The announcement by Sussex Police that 18 stations, including Newhaven and Peacehaven, are set to close has come as a shock.
The decision was signed off by the county’s Police and Crime Commissioner, Katy Bourne, on Monday.
But it takes a thorough search of the Force’s website to discover full details about the strategy.
It’s planned to replace stand-alone stations with front desks or offices inside public or commercial buildings such as town or village halls, stores, supermarkets or libraries.
But town and parish councillors and residents were in a state of shock after hearing the news via local radio or television. Several councils told the Express this was the first they had heard of the plan.
In Newhaven, Cllr Paul Boswell said: “I think this is dreadful for the town. We’ve had a part-time station in Newhaven for some time now.
“People will feel less secure. Whether this will translate into more crime on the streets, only time will tell. But I’m sorry, people will feel much more vulnerable.
“In the meantime the Town Council is looking into the possibility of using the building for something else.”
In Peacehaven, newly-elected UKIP county councillor and town councillor Ian Buchanan said: “Sadly we are constrained on budgetary matters.”
His political colleague Cllr Phil Howson, county councillor for Peacehaven and Telscombe is not happy.
He said: “Several people have reported this to me.
“The police station is a focal point for our community.
“We do not feel frontline policing should be cut under any circumstances.
“My son is a policeman so I know a little about the workload. I am totally against it.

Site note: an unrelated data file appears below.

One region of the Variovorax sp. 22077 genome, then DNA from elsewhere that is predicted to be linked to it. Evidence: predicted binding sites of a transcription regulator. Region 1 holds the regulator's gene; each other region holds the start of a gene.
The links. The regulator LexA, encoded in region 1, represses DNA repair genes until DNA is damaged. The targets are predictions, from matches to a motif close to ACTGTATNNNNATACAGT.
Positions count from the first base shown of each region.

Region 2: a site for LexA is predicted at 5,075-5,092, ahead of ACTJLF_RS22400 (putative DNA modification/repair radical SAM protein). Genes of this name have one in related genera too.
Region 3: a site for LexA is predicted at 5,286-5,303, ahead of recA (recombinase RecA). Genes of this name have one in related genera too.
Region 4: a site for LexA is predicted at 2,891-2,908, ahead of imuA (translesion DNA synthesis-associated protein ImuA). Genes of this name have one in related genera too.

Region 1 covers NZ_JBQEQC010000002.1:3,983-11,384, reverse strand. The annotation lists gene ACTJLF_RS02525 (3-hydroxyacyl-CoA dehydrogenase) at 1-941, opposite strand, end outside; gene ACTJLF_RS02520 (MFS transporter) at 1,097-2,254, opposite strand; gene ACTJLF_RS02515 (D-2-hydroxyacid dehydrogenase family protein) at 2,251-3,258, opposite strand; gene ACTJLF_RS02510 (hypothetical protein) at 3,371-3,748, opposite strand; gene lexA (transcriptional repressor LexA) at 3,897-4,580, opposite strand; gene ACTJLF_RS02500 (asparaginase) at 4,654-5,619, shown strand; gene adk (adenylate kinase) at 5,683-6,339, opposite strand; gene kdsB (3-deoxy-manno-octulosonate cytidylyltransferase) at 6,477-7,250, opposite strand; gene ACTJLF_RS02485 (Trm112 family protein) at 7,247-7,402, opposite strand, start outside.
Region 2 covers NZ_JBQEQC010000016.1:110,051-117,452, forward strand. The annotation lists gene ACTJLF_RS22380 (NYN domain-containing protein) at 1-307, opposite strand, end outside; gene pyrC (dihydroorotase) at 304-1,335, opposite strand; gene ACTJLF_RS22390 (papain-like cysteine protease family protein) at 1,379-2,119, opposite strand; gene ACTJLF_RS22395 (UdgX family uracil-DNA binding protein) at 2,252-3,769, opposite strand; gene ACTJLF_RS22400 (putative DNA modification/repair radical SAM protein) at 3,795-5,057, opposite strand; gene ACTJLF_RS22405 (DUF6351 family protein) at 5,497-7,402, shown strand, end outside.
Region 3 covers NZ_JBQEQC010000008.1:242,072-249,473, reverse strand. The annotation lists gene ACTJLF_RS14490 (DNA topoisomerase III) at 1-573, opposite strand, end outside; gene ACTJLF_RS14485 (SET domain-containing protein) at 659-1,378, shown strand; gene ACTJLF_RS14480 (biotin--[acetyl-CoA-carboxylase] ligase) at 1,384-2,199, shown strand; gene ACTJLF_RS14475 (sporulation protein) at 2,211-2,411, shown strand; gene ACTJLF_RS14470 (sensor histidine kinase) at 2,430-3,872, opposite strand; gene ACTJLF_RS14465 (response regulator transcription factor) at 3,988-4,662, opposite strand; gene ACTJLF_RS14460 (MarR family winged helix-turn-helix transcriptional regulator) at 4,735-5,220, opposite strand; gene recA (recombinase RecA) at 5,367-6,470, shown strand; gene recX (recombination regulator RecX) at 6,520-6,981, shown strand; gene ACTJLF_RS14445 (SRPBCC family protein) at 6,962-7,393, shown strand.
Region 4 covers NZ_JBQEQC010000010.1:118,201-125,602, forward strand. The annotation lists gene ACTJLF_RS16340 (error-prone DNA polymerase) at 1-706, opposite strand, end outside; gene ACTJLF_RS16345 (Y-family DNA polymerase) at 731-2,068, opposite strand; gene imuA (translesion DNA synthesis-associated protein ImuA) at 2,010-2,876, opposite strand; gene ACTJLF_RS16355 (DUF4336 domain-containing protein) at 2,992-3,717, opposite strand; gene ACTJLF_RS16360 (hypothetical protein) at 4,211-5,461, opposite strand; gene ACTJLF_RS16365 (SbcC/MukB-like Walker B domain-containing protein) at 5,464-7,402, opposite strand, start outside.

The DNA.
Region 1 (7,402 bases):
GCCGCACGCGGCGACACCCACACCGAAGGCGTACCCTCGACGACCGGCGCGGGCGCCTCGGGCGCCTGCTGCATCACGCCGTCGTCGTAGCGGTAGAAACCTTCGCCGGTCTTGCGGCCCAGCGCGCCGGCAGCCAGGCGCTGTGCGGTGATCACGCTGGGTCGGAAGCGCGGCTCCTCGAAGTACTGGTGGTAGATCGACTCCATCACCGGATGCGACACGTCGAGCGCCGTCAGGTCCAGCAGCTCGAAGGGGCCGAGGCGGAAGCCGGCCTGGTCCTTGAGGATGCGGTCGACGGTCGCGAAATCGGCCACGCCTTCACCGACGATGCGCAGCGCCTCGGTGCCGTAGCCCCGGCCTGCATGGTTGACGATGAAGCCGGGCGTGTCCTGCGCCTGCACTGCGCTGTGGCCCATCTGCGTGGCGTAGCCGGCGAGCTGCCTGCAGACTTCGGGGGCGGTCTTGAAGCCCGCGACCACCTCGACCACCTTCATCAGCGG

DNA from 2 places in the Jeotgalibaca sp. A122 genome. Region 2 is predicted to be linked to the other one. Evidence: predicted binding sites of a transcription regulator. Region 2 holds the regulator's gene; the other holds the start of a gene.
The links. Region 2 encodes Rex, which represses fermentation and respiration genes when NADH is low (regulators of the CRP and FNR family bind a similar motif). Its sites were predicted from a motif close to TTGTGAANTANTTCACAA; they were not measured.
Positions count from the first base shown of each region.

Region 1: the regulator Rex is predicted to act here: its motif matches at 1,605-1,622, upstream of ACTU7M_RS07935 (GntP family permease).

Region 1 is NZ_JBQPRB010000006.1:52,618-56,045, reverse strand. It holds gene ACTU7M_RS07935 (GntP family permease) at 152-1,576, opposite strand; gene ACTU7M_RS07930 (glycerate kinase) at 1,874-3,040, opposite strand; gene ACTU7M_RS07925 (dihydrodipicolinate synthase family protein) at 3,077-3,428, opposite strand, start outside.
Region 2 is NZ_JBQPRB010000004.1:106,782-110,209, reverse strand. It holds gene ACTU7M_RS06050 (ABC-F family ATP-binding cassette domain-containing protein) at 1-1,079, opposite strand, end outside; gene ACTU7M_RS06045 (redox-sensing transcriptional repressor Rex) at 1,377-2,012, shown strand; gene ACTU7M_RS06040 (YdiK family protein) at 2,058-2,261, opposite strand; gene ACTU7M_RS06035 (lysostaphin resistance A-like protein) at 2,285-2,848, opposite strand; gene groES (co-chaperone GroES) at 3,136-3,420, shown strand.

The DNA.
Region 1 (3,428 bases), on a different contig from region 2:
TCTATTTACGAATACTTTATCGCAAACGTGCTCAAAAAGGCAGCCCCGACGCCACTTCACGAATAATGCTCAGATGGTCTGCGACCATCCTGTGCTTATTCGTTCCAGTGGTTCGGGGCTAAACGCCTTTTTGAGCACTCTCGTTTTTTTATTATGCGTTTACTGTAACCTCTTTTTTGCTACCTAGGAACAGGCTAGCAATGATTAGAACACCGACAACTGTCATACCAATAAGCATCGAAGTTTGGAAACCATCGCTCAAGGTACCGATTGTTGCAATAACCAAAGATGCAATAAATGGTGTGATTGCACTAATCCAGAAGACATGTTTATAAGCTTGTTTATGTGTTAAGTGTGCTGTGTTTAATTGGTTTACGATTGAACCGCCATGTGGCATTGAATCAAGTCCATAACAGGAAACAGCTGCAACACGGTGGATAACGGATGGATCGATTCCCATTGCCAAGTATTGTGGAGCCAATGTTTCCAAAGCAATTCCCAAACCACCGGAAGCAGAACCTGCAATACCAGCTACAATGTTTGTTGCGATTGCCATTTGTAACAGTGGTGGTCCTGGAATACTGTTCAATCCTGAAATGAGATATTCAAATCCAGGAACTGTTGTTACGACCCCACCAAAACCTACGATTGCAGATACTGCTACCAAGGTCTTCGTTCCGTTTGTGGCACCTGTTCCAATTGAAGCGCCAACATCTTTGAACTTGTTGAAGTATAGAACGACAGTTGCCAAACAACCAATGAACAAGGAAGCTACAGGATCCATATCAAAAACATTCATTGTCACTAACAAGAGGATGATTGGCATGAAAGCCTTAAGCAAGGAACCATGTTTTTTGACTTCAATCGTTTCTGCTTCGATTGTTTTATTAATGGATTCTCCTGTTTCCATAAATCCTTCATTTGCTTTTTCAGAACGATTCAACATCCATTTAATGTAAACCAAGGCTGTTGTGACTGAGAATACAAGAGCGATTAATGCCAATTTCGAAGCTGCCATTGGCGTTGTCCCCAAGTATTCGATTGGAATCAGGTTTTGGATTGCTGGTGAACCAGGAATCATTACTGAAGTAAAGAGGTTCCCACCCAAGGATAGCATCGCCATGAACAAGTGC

“In some areas, a local station might not be needed but statistics prove we have one of the highest percentages of people over 65 in the UK and these people need reassurance and peace of mind. I
“f they go out at night, they might fear getting mugged, then where do they go to report crime?
“Fire or ambulance crews can on average get here in eight to ten minutes but how long will it take for police to arrive? I say ‘whoa’ - let’s cut bureaucracy instead.”
Chief Constable Martin Richards said he does not rule out creating stations in supermarkets and cinemas.
He said: “Increasingly people want to report crime and access other services online, which they can now do on our website, but we know this won’t work for everyone.
“Many people are attached to our traditional police stations, but they’re often not convenient for people to get to.”
Katy Bourne would prefer to partner libraries and local authorities and suggests sharing stations with neighbouring forces.
She added: “Crime doesn’t consider borders and we could share provisions in the future. In the 21st century people access police services in different ways so we are looking to reduce the number of out-dated and expensive police stations.”